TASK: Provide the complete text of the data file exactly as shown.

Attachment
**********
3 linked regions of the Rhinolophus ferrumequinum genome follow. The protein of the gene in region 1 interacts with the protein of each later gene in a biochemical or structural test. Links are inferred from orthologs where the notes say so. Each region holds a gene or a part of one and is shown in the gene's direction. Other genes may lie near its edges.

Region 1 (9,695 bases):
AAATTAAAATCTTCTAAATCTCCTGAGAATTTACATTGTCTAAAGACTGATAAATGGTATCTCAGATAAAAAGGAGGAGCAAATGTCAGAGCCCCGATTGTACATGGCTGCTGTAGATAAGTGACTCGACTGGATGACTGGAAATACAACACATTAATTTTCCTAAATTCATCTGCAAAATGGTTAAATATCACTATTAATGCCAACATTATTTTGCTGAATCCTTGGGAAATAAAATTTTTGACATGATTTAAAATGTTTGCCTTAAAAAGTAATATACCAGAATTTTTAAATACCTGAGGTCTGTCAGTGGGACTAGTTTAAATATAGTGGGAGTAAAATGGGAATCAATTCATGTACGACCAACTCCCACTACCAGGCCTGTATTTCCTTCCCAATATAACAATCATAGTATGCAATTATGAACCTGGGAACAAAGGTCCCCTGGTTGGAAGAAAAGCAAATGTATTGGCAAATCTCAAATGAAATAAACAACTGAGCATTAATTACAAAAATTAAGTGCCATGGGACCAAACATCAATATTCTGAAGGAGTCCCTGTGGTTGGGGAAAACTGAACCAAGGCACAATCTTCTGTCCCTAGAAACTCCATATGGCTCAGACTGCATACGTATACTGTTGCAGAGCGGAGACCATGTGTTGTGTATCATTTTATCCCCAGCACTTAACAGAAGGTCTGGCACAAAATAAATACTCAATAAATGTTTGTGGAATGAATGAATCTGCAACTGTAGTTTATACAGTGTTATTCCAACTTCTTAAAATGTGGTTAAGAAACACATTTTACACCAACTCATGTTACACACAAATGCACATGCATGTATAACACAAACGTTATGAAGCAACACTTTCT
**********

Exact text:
3 linked regions of the Rhinolophus ferrumequinum genome follow. The protein of the gene in region 1 interacts with the protein of each later gene in a biochemical or structural test. Links are inferred from orthologs where the notes say so. Each region holds a gene or a part of one and is shown in the gene's direction. Other genes may lie near its edges.

Region 1 (9,695 bases):
AAATTAAAATCTTCTAAATCTCCTGAGAATTTACATTGTCTAAAGACTGATAAATGGTATCTCAGATAAAAAGGAGGAGCAAATGTCAGAGCCCCGATTGTACATGGCTGCTGTAGATAAGTGACTCGACTGGATGACTGGAAATACAACACATTAATTTTCCTAAATTCATCTGCAAAATGGTTAAATATCACTATTAATGCCAACATTATTTTGCTGAATCCTTGGGAAATAAAATTTTTGACATGATTTAAAATGTTTGCCTTAAAAAGTAATATACCAGAATTTTTAAATACCTGAGGTCTGTCAGTGGGACTAGTTTAAATATAGTGGGAGTAAAATGGGAATCAATTCATGTACGACCAACTCCCACTACCAGGCCTGTATTTCCTTCCCAATATAACAATCATAGTATGCAATTATGAACCTGGGAACAAAGGTCCCCTGGTTGGAAGAAAAGCAAATGTATTGGCAAATCTCAAATGAAATAAACAACTGAGCATTAATTACAAAAATTAAGTGCCATGGGACCAAACATCAATATTCTGAAGGAGTCCCTGTGGTTGGGGAAAACTGAACCAAGGCACAATCTTCTGTCCCTAGAAACTCCATATGGCTCAGACTGCATACGTATACTGTTGCAGAGCGGAGACCATGTGTTGTGTATCATTTTATCCCCAGCACTTAACAGAAGGTCTGGCACAAAATAAATACTCAATAAATGTTTGTGGAATGAATGAATCTGCAACTGTAGTTTATACAGTGTTATTCCAACTTCTTAAAATGTGGTTAAGAAACACATTTTACACCAACTCATGTTACACACAAATGCACATGCATGTATAACACAAACGTTATGAAGCAACACTTTCT